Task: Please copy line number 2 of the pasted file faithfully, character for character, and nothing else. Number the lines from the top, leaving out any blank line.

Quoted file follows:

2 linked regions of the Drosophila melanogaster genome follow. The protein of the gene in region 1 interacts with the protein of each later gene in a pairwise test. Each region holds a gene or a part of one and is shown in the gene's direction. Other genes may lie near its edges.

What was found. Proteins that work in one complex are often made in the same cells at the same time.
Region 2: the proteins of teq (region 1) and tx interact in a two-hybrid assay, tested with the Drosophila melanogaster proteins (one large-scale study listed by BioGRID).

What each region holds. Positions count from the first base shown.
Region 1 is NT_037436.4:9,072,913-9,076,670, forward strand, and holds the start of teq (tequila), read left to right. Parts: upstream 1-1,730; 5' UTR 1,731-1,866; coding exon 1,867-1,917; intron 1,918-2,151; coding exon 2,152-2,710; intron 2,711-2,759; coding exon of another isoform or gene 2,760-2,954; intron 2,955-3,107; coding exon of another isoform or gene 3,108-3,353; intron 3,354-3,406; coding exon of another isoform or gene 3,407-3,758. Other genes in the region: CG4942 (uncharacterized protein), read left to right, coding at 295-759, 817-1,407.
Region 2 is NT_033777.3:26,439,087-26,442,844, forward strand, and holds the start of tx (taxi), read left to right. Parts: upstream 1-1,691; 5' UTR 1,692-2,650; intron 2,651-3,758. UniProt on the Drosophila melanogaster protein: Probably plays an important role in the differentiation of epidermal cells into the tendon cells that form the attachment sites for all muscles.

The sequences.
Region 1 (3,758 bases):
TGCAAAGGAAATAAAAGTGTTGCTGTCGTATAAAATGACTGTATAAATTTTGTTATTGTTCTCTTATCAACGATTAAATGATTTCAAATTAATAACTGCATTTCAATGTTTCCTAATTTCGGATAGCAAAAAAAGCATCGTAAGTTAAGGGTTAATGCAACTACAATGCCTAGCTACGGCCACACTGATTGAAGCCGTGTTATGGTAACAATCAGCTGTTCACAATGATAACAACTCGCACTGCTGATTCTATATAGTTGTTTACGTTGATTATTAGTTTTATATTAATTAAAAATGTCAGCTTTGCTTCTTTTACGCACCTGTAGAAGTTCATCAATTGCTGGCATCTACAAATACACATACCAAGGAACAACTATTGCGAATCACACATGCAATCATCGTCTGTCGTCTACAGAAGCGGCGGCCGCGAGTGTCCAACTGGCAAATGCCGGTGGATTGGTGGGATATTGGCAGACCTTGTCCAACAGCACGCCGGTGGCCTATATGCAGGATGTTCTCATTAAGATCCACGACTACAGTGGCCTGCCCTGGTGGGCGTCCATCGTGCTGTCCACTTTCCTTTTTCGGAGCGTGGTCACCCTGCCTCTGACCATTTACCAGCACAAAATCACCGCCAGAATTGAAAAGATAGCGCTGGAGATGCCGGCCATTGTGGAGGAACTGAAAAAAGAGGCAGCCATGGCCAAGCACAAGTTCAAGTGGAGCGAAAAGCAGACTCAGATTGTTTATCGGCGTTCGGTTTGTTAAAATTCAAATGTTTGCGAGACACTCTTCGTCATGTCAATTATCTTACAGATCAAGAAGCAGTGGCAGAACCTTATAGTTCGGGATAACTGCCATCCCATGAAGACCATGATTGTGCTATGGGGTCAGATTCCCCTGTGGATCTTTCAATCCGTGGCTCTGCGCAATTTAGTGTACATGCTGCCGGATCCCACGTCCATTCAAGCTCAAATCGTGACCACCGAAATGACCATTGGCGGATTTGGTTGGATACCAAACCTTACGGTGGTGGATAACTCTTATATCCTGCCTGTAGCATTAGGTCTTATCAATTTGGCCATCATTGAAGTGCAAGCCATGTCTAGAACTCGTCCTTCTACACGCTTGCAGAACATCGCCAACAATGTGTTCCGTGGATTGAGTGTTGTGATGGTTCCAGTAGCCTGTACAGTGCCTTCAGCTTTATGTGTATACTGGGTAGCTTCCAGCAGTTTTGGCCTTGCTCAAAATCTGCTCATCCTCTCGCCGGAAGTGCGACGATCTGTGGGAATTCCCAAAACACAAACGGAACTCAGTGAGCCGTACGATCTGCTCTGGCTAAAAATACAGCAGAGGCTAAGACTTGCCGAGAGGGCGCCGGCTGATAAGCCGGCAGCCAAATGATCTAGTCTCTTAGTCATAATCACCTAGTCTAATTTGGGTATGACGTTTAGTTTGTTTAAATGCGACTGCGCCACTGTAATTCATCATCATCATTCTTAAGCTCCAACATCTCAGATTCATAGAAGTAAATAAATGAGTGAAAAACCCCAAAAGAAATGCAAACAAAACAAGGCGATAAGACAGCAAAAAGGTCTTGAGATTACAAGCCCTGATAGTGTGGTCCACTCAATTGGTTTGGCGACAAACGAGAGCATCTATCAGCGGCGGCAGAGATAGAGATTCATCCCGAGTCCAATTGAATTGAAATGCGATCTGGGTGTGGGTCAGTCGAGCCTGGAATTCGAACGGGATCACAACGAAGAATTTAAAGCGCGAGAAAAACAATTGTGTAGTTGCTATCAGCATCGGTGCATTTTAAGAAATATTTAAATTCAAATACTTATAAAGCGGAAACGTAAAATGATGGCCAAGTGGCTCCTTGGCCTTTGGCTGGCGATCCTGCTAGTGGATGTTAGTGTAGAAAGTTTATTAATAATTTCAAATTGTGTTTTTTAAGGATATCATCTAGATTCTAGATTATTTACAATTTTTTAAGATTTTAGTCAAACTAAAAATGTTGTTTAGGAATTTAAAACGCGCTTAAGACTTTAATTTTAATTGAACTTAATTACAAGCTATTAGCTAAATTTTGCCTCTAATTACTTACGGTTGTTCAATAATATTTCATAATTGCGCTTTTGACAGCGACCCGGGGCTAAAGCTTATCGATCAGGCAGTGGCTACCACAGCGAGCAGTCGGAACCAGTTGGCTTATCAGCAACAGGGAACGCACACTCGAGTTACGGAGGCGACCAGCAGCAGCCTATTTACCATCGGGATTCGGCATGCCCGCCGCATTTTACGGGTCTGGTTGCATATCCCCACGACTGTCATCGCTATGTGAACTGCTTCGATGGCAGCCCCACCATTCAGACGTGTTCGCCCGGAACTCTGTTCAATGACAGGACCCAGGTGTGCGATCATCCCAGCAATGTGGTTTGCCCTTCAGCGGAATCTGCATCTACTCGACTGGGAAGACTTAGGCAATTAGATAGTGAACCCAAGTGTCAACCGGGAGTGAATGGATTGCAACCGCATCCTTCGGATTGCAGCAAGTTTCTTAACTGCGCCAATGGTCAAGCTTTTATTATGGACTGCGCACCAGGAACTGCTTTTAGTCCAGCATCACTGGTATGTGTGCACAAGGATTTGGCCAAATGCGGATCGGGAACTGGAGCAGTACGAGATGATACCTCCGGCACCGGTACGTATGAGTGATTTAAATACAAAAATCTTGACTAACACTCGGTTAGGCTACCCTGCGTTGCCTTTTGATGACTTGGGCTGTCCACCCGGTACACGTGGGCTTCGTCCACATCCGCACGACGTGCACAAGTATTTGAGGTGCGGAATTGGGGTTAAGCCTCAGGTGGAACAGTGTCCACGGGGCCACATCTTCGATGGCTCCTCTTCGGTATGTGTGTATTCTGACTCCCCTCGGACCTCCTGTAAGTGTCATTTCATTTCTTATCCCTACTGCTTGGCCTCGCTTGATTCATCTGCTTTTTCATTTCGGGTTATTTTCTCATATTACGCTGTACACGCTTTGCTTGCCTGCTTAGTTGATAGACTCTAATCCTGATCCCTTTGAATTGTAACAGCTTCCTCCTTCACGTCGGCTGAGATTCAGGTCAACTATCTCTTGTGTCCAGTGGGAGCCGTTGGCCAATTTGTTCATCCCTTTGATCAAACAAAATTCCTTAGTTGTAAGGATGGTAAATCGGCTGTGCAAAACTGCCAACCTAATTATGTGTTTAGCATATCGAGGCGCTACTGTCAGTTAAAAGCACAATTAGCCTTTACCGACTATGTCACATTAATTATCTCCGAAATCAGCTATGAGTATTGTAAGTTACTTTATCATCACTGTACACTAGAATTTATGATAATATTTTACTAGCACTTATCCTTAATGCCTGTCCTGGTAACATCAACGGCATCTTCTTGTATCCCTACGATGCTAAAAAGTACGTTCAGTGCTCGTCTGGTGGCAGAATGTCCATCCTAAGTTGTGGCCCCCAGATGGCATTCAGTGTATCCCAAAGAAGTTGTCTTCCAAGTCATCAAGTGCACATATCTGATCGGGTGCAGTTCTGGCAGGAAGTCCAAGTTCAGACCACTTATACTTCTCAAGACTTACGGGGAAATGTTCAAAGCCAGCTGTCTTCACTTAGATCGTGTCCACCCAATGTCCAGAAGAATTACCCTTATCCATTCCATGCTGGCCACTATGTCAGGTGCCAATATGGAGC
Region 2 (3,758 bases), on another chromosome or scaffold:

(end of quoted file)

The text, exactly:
What was found. Proteins that work in one complex are often made in the same cells at the same time.